Layton and Luke are caught up in an adventure, when a masked figure steals an entire opera house and forces those in attendance to play a high-stakes game. The winner will receive eternal life, but it could mean death for the losers.
Archeologist and avid puzzle solver Professor Layton and his assistant Luke think back to one of their earliest cases together... Famed singer Janice Quatlane requests Layton's help after a strange meeting with a little girl. The girl claims to posses eternal life and to be the reincarnation of Janice's friend Melina. Layton and Luke attend Janice's new opera. At the end of the performance, the guests are startled to find that the entire opera house has been converted into a ship and a mystery man now holds them all captive. The man forces them to solve a series of riddles. The winner will receive the secret to eternal life, but it could mean death for the losers....Written by
But believe me, this one is actually (how to put it) good. Maybe even excellent. As a fan of the Professor Layton games, I can say that this installation in the franchise did not disappoint. The story remained pretty consistent, and the puzzles were integrated into the story-line perfectly without seeming like an unnecessary gimmick.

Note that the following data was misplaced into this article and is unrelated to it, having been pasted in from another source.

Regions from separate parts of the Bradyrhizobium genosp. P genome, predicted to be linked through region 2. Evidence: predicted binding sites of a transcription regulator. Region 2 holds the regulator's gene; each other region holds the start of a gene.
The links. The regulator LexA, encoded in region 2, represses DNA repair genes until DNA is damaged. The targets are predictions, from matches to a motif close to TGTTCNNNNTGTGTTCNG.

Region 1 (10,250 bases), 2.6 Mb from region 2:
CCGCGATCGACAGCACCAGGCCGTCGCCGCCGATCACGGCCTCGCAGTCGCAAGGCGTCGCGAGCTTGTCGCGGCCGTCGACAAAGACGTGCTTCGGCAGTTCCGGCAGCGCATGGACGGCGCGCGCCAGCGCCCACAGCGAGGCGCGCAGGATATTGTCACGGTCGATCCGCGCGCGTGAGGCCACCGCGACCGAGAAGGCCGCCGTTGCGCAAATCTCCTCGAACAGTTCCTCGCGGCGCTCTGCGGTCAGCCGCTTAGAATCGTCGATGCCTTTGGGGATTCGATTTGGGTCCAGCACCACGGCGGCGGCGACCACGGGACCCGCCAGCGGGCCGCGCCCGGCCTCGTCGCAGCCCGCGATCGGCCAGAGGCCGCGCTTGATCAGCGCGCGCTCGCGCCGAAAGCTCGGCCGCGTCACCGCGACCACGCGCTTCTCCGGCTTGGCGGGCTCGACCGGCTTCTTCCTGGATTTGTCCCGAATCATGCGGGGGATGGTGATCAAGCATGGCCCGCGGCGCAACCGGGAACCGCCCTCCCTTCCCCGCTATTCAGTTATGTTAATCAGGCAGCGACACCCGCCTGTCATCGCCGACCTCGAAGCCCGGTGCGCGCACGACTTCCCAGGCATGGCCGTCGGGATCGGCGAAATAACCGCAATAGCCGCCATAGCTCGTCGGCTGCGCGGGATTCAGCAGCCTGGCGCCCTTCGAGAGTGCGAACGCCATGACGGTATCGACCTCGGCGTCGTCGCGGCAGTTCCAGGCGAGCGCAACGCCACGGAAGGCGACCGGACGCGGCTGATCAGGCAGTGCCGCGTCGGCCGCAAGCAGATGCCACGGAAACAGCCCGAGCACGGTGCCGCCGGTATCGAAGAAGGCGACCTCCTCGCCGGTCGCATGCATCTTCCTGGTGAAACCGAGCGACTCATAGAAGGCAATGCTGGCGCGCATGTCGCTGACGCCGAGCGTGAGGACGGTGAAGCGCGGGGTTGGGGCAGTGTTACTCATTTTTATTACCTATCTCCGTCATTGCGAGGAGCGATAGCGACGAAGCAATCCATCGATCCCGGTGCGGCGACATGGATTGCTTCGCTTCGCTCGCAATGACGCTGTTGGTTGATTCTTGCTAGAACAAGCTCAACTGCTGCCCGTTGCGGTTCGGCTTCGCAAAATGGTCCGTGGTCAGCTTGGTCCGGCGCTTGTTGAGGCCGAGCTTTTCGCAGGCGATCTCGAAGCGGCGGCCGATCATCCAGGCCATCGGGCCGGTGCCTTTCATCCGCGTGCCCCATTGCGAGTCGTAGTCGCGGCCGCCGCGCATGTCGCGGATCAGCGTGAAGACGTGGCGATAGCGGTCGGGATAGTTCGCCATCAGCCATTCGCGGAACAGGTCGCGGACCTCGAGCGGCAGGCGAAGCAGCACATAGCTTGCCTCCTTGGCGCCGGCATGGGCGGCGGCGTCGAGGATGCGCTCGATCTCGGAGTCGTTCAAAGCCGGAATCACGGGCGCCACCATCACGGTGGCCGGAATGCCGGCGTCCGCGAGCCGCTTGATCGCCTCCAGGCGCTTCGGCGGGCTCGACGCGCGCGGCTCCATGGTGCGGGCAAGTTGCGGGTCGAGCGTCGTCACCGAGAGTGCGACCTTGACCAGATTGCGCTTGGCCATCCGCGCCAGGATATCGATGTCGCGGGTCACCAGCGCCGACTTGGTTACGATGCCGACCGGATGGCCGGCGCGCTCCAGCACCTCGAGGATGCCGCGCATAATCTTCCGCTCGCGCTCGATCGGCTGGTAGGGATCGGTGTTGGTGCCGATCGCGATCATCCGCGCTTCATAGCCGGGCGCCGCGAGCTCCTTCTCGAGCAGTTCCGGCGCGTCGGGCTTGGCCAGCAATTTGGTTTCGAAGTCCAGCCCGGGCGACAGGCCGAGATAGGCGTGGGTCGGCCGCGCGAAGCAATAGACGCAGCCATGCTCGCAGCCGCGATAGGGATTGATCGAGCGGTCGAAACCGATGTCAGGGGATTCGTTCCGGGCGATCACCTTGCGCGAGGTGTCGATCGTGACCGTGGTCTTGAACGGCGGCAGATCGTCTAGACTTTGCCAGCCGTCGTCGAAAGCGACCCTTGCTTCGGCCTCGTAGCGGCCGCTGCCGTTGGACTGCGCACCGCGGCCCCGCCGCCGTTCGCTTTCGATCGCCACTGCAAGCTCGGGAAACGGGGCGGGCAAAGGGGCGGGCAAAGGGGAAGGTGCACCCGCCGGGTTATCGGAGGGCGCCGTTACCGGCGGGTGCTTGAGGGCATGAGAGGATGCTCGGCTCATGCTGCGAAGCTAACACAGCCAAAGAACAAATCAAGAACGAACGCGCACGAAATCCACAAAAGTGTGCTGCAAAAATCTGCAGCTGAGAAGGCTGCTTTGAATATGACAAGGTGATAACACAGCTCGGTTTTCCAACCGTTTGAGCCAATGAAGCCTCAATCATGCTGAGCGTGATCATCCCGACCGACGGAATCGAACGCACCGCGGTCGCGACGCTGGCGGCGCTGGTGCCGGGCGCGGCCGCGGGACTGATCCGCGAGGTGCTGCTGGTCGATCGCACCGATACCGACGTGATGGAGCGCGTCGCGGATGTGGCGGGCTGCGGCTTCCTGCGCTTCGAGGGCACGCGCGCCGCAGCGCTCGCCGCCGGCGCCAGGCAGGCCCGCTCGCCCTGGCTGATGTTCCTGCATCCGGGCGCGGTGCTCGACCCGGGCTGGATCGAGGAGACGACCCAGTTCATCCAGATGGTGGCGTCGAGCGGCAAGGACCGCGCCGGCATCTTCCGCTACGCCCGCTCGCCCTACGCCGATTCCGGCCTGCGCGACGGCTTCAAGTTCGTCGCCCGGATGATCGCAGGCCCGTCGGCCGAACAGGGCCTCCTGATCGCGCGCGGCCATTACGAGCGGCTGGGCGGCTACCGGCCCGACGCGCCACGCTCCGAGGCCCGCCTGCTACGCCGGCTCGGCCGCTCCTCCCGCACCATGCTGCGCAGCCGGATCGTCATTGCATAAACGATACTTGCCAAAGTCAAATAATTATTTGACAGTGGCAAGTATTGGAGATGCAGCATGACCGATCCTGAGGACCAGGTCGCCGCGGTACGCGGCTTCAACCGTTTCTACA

While not necessarily breathtaking in all aspects, the animation was still, in fact, well done, particularly during the end scenes – namely the machine and fighting sequences. Those really stood out particularly well. Overall, I think the music may be the boldest highlight of the film. Very melodic and beautiful. Definitely feels like a Layton story.
Some of the original voice actors for the North American release of the games are not present here, mainly because this is a direct port of the UK version. Despite having played the US version of the series, the voices here did not strike me as odd in any way. It all depends on preference, really.
Now for those who haven't seen or played the games, the film does quite a terrific job of explaining the gist of the series to the audience. Some references here and there might be missed, but the story itself is very well standalone. Newcomers shouldn't have too much trouble understanding.
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